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Article / 10 August 2016 at 9:30 GMT

Weekly Bond Update: Looking back at Russia

Head of Fixed Income Trading / Saxo Bank
  • Russian bonds managed to skirt around the edges of global turmoil
  • Relative economic stagnation has created fertile ground for bonds
  • Russia still has serious issues to contend with and problems remain unsolved

r Saxo's fixed income head Simon Fasdal steps in from the Moscow cold to offer hope for
those who'd like to take a bit of a punt on the Russian bonds market. Photo: Simon Fasdal

By Simon Fasdal

Despite further volatility in the rouble entering 2016, and a lower low in oil in January, Russian bonds were remarkably robust and managed to steer their own course early in 2016 from the general turmoil in equity markets and riskier assets.

The status today for the Russian economy is that rouble has stabilised, inflation is much lower in Russia from a staggering 15.6% in 2015 to the present 7.2.% year-on-year... which is not only good news but also have sent Russian yields lower.

More worryingly, oil prices are higher but not high enough long term to avoid a restructuring of the Russian economy. This will take hard work and cuts on budget spending, forcing Russia to find other means of income, than being highly dependent on commodity price fluctuations. Preferably oil should return to above $60/barrel, whcih would be really good news the Russian economy.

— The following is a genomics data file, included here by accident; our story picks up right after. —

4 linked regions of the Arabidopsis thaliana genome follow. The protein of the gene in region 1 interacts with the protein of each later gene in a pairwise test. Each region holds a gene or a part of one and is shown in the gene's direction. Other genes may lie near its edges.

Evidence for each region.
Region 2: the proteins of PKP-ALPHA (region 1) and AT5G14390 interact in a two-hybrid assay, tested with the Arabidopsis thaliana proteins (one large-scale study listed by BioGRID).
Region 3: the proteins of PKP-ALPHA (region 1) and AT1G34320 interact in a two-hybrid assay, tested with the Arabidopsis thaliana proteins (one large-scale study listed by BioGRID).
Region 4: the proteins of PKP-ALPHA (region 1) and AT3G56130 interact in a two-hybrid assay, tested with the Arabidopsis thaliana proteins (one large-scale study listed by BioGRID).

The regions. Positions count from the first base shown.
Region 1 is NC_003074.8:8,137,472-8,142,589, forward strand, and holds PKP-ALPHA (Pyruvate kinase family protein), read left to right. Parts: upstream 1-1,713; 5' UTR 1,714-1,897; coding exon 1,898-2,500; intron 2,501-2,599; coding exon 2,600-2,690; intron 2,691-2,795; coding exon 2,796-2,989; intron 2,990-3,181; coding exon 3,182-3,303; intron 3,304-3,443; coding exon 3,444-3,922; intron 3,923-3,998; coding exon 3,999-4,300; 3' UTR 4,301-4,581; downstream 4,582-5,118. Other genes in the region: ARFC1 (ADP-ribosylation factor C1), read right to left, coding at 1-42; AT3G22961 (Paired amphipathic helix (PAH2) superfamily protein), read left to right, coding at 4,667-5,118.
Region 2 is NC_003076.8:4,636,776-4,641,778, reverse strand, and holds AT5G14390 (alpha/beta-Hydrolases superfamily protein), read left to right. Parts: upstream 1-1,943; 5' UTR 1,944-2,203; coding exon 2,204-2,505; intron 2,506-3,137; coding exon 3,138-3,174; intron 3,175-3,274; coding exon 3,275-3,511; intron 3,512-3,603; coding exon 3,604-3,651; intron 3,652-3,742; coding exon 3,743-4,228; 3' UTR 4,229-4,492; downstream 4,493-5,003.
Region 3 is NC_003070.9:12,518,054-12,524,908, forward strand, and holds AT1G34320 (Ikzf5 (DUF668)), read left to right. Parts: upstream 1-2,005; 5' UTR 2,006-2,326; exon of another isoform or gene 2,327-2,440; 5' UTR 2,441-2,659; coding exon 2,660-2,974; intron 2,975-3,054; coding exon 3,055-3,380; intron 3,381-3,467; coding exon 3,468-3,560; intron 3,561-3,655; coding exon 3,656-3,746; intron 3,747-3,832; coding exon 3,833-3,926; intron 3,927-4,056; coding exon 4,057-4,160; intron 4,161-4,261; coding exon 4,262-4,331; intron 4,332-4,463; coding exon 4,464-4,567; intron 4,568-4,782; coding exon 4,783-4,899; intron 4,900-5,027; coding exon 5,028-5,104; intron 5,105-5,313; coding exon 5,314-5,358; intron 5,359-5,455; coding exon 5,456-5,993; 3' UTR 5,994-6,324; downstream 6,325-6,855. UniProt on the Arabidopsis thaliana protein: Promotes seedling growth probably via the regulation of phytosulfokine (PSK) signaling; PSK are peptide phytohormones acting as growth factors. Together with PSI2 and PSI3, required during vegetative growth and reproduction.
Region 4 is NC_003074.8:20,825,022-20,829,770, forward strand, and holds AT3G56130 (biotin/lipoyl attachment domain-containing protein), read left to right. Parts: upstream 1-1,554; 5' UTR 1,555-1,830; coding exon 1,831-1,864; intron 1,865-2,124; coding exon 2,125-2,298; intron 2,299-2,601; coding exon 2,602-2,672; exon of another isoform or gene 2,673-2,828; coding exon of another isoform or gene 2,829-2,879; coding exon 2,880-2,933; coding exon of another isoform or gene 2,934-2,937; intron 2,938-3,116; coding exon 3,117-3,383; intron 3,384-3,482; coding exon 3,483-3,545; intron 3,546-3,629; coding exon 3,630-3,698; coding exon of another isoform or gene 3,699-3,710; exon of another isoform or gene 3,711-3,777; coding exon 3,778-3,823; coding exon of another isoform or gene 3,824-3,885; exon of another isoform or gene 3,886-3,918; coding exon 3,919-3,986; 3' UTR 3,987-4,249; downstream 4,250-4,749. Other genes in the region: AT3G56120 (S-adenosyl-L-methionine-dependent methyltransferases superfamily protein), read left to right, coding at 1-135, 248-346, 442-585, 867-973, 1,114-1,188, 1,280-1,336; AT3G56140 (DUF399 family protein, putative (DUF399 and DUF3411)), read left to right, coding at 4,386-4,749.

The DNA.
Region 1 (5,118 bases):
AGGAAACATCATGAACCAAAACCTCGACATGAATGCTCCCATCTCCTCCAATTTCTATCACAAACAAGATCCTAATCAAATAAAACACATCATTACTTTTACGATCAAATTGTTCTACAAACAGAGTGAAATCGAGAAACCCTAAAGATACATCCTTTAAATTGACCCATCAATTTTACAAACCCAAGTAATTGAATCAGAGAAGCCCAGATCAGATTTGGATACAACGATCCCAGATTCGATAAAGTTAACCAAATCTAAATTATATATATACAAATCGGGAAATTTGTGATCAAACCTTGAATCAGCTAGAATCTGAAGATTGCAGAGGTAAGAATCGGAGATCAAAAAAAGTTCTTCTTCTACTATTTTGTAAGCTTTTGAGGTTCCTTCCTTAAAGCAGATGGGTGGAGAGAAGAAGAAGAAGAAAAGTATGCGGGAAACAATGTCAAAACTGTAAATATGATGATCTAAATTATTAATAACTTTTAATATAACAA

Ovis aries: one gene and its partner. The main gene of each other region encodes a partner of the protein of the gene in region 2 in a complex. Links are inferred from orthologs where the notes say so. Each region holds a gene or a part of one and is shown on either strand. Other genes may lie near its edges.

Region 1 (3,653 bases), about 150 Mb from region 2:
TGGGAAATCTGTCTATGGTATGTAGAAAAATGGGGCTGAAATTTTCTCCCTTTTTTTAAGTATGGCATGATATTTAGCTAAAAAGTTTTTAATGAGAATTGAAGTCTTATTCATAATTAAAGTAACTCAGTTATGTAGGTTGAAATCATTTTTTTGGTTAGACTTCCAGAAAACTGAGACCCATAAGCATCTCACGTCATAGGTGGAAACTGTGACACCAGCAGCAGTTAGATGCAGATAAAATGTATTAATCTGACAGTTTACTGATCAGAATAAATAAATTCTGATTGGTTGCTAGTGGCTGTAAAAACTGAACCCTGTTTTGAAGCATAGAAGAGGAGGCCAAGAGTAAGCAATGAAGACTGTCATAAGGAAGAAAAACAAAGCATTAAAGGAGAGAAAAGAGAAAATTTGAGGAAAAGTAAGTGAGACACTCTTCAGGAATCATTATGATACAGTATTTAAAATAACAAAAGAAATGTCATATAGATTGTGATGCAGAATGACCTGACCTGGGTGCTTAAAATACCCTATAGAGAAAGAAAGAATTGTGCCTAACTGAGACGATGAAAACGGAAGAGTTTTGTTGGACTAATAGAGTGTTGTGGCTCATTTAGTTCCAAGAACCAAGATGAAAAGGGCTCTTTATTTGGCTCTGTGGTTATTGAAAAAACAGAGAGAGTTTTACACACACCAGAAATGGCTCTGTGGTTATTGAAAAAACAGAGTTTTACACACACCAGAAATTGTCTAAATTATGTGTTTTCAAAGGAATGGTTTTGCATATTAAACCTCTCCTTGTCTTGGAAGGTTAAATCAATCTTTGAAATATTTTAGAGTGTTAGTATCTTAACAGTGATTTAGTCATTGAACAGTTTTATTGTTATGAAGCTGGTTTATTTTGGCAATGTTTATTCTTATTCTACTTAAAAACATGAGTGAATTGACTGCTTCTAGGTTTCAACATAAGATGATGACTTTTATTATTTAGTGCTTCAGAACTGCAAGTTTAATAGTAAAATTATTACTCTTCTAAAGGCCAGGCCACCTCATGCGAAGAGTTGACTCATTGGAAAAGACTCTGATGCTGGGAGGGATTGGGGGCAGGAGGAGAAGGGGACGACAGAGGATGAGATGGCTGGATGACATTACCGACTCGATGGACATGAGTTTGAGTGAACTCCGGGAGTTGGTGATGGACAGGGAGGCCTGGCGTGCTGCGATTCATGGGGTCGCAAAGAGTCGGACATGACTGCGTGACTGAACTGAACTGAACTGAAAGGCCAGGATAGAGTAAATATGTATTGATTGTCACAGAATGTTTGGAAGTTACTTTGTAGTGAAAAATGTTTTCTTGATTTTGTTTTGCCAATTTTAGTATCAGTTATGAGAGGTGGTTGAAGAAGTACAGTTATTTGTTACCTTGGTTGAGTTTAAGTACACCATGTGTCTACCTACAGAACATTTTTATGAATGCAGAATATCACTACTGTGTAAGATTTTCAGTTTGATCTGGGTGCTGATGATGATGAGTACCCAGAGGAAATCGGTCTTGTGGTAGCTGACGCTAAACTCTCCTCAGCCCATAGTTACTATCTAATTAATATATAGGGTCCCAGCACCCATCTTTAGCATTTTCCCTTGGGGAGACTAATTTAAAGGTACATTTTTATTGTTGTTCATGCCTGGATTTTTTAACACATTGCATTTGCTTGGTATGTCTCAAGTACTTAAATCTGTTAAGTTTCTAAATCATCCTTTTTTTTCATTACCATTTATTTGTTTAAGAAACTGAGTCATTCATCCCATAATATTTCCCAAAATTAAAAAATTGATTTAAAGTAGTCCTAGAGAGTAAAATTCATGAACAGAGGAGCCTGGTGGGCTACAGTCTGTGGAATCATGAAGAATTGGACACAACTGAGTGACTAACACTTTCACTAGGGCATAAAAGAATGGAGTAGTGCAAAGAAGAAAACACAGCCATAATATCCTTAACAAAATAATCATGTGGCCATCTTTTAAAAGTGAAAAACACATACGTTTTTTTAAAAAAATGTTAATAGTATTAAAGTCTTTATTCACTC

Oddly enough, Russia's relatively moribund condition underpinned by a triple whammy of modest growth, sideways equities and mixed data is a perfect breeding ground for emerging-market bonds. Low global core yields and EM assets have fed on central bank accomodative policies, led in particular by an ongoing highly accommodative US Federal Reserve.

The positive boost from the asset side has together with other factors brought Russian growth higher, with projections of entering positive territory early next year.

All in all, Russian assets are much better off, but the factors that can change the picture remain the same and many of these are unsolved. Please see the following video and article from November: Fasdal: The worst is over for Russia and here's why.

— Edited by Martin O'Rourke

Simon Fasdal is head of fixed income at Saxo Bank.


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